It happened a while back, but it's one of those interesting details that make what's happening in the Arctic so unique. In August we saw something that hasn't been recorded before (not on that scale, that is): the detachment of large parts of the ice pack. In October the opposite happened.
In the East Siberian and Laptev Seas freezing started on the coasts before the ice pack had expanded far enough to reach them first. For a couple of days, the freezing on both sides caused a large pool of open water surrounded by ice on all sides:
In a way the detachment had something to do with this event, as a lot of ice floes that had been part of the little ice pack were still bobbing around (just not enough to show up on the Uni Bremen sea ice concentration maps), making freezing easier near the coast. But of course, the main reason for this to happen is the fact that the edge of the ice pack was so far North. I think bilateral freezing on this scale is a first.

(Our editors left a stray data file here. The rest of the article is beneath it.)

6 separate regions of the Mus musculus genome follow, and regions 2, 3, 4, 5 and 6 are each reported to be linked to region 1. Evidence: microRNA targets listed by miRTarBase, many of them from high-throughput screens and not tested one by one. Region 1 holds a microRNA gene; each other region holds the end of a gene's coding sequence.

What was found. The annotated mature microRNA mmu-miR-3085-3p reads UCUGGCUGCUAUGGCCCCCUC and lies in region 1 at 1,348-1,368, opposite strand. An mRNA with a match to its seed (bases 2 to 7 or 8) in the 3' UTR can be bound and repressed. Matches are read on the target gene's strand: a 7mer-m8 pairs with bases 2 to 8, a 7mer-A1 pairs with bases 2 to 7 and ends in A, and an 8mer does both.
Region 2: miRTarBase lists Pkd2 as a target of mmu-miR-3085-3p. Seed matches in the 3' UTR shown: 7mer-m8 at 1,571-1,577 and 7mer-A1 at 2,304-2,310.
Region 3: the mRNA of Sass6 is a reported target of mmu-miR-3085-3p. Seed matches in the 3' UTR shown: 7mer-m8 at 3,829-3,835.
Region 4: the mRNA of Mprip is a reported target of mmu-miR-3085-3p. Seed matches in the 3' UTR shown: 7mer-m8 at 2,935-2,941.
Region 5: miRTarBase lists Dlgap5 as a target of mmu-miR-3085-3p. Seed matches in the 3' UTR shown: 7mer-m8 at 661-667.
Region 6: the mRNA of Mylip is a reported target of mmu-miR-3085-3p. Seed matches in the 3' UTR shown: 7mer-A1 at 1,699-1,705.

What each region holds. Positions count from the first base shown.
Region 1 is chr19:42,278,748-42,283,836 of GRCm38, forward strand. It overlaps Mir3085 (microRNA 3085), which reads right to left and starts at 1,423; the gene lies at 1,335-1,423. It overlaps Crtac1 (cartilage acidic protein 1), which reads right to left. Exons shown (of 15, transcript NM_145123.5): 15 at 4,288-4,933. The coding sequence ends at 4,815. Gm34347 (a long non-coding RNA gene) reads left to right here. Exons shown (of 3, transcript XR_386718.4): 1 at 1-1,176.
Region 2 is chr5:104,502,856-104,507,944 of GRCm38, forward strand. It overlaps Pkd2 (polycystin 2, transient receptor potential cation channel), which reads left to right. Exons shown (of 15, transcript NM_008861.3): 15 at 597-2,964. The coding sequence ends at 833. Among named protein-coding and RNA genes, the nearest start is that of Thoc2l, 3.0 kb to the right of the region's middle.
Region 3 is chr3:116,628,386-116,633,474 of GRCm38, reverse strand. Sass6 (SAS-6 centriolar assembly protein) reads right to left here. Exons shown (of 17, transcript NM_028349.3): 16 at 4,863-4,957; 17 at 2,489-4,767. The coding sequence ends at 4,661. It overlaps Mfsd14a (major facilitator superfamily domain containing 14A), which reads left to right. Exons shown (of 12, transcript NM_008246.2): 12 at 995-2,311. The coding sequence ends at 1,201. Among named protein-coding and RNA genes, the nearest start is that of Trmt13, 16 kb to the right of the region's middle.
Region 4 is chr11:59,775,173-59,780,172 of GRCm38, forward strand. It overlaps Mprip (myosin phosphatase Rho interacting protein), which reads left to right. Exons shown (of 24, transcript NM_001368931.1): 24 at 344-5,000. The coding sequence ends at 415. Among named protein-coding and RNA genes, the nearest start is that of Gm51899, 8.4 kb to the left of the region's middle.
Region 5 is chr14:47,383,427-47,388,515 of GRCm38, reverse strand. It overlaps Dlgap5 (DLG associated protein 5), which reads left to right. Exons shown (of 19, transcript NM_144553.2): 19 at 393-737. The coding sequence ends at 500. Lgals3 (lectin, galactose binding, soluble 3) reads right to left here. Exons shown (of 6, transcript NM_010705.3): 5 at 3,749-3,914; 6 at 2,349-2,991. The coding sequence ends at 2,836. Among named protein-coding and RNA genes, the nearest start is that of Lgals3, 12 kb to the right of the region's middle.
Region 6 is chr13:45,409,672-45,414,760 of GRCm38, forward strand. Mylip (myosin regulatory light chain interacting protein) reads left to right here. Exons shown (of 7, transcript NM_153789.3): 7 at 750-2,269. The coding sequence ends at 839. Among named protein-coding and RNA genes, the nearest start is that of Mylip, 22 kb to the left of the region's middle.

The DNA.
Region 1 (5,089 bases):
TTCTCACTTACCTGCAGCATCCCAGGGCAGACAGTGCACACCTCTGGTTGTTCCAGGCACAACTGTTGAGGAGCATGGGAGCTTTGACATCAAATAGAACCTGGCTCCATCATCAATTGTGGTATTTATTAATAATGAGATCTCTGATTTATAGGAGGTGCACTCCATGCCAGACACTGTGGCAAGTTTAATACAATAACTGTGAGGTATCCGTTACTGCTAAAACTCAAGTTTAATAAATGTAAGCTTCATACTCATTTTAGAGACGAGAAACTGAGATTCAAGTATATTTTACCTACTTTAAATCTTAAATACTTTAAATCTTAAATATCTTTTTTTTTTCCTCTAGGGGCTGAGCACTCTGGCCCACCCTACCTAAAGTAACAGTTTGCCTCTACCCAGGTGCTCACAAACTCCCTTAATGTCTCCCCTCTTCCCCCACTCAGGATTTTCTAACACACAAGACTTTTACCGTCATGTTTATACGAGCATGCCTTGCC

So the East Siberian and Laptev Seas froze over relatively quickly, the Beaufort Sea was behind on schedule (causing a nice new record anomaly dip), but is now filling up nicely, Baffin Bay and the Kara/Barentsz Sea are late, late, late (as can be seen on the regional graphs page of the ASI Graphs website). I will soon start to compare those regions, but in the meantime I have extended the concentration maps on the aforementioned ASI Graphs website with November, so you can compare to previous years yourself.